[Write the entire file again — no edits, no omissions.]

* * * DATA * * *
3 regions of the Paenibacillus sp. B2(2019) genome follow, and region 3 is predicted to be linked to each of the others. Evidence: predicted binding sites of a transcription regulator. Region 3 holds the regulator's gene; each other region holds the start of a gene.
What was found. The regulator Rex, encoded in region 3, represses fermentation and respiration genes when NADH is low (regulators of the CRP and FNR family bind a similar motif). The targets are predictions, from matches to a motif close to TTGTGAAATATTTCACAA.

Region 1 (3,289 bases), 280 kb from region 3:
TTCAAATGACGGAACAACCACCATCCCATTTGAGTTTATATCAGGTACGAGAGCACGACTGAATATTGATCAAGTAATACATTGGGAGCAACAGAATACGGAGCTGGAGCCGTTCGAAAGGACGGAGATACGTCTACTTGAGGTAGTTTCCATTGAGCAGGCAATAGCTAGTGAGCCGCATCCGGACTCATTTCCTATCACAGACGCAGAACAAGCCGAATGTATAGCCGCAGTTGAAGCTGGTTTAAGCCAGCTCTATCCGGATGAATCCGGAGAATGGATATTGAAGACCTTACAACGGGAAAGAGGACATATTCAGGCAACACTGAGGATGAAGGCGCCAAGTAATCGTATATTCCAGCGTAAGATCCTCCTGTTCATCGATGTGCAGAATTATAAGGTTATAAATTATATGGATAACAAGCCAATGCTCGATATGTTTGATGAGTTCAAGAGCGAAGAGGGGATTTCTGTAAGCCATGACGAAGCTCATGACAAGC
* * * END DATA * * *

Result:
3 regions of the Paenibacillus sp. B2(2019) genome follow, and region 3 is predicted to be linked to each of the others. Evidence: predicted binding sites of a transcription regulator. Region 3 holds the regulator's gene; each other region holds the start of a gene.
What was found. The regulator Rex, encoded in region 3, represses fermentation and respiration genes when NADH is low (regulators of the CRP and FNR family bind a similar motif). The targets are predictions, from matches to a motif close to TTGTGAAATATTTCACAA.

Region 1 (3,289 bases), 280 kb from region 3:
TTCAAATGACGGAACAACCACCATCCCATTTGAGTTTATATCAGGTACGAGAGCACGACTGAATATTGATCAAGTAATACATTGGGAGCAACAGAATACGGAGCTGGAGCCGTTCGAAAGGACGGAGATACGTCTACTTGAGGTAGTTTCCATTGAGCAGGCAATAGCTAGTGAGCCGCATCCGGACTCATTTCCTATCACAGACGCAGAACAAGCCGAATGTATAGCCGCAGTTGAAGCTGGTTTAAGCCAGCTCTATCCGGATGAATCCGGAGAATGGATATTGAAGACCTTACAACGGGAAAGAGGACATATTCAGGCAACACTGAGGATGAAGGCGCCAAGTAATCGTATATTCCAGCGTAAGATCCTCCTGTTCATCGATGTGCAGAATTATAAGGTTATAAATTATATGGATAACAAGCCAATGCTCGATATGTTTGATGAGTTCAAGAGCGAAGAGGGGATTTCTGTAAGCCATGACGAAGCTCATGACAAGC